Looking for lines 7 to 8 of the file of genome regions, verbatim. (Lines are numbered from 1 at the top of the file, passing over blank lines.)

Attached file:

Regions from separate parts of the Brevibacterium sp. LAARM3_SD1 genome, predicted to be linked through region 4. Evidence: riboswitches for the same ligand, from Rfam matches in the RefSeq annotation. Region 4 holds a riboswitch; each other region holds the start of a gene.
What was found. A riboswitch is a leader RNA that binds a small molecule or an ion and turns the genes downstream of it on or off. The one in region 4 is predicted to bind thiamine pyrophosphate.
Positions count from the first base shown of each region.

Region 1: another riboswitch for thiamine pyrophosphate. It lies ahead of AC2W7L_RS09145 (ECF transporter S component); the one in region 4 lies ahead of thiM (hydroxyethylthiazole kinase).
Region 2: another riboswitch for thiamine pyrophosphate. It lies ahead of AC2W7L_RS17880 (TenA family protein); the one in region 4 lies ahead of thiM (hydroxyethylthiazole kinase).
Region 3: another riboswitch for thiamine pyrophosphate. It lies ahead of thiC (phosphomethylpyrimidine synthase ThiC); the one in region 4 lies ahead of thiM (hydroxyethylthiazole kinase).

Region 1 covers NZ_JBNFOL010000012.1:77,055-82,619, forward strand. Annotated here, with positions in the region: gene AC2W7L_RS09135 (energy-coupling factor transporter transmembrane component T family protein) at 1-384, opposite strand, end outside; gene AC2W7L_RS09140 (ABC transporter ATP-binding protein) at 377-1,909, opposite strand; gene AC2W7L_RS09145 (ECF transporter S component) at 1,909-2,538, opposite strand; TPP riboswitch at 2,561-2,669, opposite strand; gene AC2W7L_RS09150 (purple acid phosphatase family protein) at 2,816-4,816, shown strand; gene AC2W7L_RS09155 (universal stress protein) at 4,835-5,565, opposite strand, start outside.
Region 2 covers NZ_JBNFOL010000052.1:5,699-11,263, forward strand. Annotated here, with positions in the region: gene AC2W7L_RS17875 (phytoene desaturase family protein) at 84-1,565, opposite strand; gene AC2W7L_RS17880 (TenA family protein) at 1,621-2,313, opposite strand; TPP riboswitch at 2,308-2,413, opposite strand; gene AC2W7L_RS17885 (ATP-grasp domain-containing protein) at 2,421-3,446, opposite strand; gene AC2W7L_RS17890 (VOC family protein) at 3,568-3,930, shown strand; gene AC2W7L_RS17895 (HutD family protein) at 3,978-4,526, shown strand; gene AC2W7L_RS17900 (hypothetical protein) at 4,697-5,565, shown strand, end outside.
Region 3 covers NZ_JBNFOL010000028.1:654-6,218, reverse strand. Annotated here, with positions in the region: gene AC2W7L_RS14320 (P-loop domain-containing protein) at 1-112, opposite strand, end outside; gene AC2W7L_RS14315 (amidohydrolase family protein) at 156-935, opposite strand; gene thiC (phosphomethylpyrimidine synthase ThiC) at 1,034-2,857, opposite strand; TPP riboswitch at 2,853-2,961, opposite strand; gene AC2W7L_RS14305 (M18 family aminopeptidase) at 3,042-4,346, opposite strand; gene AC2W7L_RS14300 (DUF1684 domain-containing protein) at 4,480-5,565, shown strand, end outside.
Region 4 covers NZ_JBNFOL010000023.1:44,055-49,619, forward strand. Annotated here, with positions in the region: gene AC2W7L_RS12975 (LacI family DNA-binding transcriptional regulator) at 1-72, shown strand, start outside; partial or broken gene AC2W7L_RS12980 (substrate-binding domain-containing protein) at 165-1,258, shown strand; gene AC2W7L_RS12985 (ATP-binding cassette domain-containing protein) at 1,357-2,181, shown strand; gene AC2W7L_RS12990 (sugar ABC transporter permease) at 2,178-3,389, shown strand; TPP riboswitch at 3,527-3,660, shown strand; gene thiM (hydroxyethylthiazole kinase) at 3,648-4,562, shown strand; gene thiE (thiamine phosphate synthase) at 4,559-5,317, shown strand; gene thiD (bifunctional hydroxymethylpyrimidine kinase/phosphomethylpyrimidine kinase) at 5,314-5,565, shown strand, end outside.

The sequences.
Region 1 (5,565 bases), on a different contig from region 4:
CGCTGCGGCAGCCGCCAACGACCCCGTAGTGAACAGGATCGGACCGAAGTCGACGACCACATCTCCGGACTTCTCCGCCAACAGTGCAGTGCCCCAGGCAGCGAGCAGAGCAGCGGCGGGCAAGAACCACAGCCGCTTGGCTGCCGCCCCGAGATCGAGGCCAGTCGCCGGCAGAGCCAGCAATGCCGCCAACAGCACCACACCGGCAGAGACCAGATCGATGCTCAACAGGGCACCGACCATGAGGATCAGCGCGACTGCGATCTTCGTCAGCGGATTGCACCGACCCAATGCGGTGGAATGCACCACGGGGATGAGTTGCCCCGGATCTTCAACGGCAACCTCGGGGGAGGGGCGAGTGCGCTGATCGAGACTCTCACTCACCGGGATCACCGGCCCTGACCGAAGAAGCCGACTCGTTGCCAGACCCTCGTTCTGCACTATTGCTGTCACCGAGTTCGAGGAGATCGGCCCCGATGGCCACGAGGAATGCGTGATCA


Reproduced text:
Region 1 covers NZ_JBNFOL010000012.1:77,055-82,619, forward strand. Annotated here, with positions in the region: gene AC2W7L_RS09135 (energy-coupling factor transporter transmembrane component T family protein) at 1-384, opposite strand, end outside; gene AC2W7L_RS09140 (ABC transporter ATP-binding protein) at 377-1,909, opposite strand; gene AC2W7L_RS09145 (ECF transporter S component) at 1,909-2,538, opposite strand; TPP riboswitch at 2,561-2,669, opposite strand; gene AC2W7L_RS09150 (purple acid phosphatase family protein) at 2,816-4,816, shown strand; gene AC2W7L_RS09155 (universal stress protein) at 4,835-5,565, opposite strand, start outside.
Region 2 covers NZ_JBNFOL010000052.1:5,699-11,263, forward strand. Annotated here, with positions in the region: gene AC2W7L_RS17875 (phytoene desaturase family protein) at 84-1,565, opposite strand; gene AC2W7L_RS17880 (TenA family protein) at 1,621-2,313, opposite strand; TPP riboswitch at 2,308-2,413, opposite strand; gene AC2W7L_RS17885 (ATP-grasp domain-containing protein) at 2,421-3,446, opposite strand; gene AC2W7L_RS17890 (VOC family protein) at 3,568-3,930, shown strand; gene AC2W7L_RS17895 (HutD family protein) at 3,978-4,526, shown strand; gene AC2W7L_RS17900 (hypothetical protein) at 4,697-5,565, shown strand, end outside.